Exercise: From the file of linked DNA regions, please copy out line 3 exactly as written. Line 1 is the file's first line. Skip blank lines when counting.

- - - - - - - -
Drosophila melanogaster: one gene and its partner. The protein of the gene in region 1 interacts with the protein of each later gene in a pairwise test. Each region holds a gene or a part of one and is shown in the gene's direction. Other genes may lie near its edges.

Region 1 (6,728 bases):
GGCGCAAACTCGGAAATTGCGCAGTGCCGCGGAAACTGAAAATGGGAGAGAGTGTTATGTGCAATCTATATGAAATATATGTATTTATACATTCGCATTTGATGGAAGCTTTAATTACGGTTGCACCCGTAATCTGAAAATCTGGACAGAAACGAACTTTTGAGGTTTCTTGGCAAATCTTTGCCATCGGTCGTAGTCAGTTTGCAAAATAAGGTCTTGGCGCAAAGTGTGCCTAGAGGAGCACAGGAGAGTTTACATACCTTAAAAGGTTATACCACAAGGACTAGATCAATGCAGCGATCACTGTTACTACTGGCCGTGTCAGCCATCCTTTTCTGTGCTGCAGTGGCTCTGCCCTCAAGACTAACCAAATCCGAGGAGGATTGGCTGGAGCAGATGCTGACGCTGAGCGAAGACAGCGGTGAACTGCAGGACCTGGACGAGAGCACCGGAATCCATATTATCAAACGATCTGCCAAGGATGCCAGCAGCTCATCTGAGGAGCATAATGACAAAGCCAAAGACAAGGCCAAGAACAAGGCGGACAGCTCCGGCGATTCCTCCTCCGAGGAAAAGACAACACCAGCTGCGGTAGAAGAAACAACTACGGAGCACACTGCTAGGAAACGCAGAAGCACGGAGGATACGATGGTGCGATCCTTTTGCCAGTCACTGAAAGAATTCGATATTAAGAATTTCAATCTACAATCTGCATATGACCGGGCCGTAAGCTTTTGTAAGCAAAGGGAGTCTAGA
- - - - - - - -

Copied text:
GGCGCAAACTCGGAAATTGCGCAGTGCCGCGGAAACTGAAAATGGGAGAGAGTGTTATGTGCAATCTATATGAAATATATGTATTTATACATTCGCATTTGATGGAAGCTTTAATTACGGTTGCACCCGTAATCTGAAAATCTGGACAGAAACGAACTTTTGAGGTTTCTTGGCAAATCTTTGCCATCGGTCGTAGTCAGTTTGCAAAATAAGGTCTTGGCGCAAAGTGTGCCTAGAGGAGCACAGGAGAGTTTACATACCTTAAAAGGTTATACCACAAGGACTAGATCAATGCAGCGATCACTGTTACTACTGGCCGTGTCAGCCATCCTTTTCTGTGCTGCAGTGGCTCTGCCCTCAAGACTAACCAAATCCGAGGAGGATTGGCTGGAGCAGATGCTGACGCTGAGCGAAGACAGCGGTGAACTGCAGGACCTGGACGAGAGCACCGGAATCCATATTATCAAACGATCTGCCAAGGATGCCAGCAGCTCATCTGAGGAGCATAATGACAAAGCCAAAGACAAGGCCAAGAACAAGGCGGACAGCTCCGGCGATTCCTCCTCCGAGGAAAAGACAACACCAGCTGCGGTAGAAGAAACAACTACGGAGCACACTGCTAGGAAACGCAGAAGCACGGAGGATACGATGGTGCGATCCTTTTGCCAGTCACTGAAAGAATTCGATATTAAGAATTTCAATCTACAATCTGCATATGACCGGGCCGTAAGCTTTTGTAAGCAAAGGGAGTCTAGA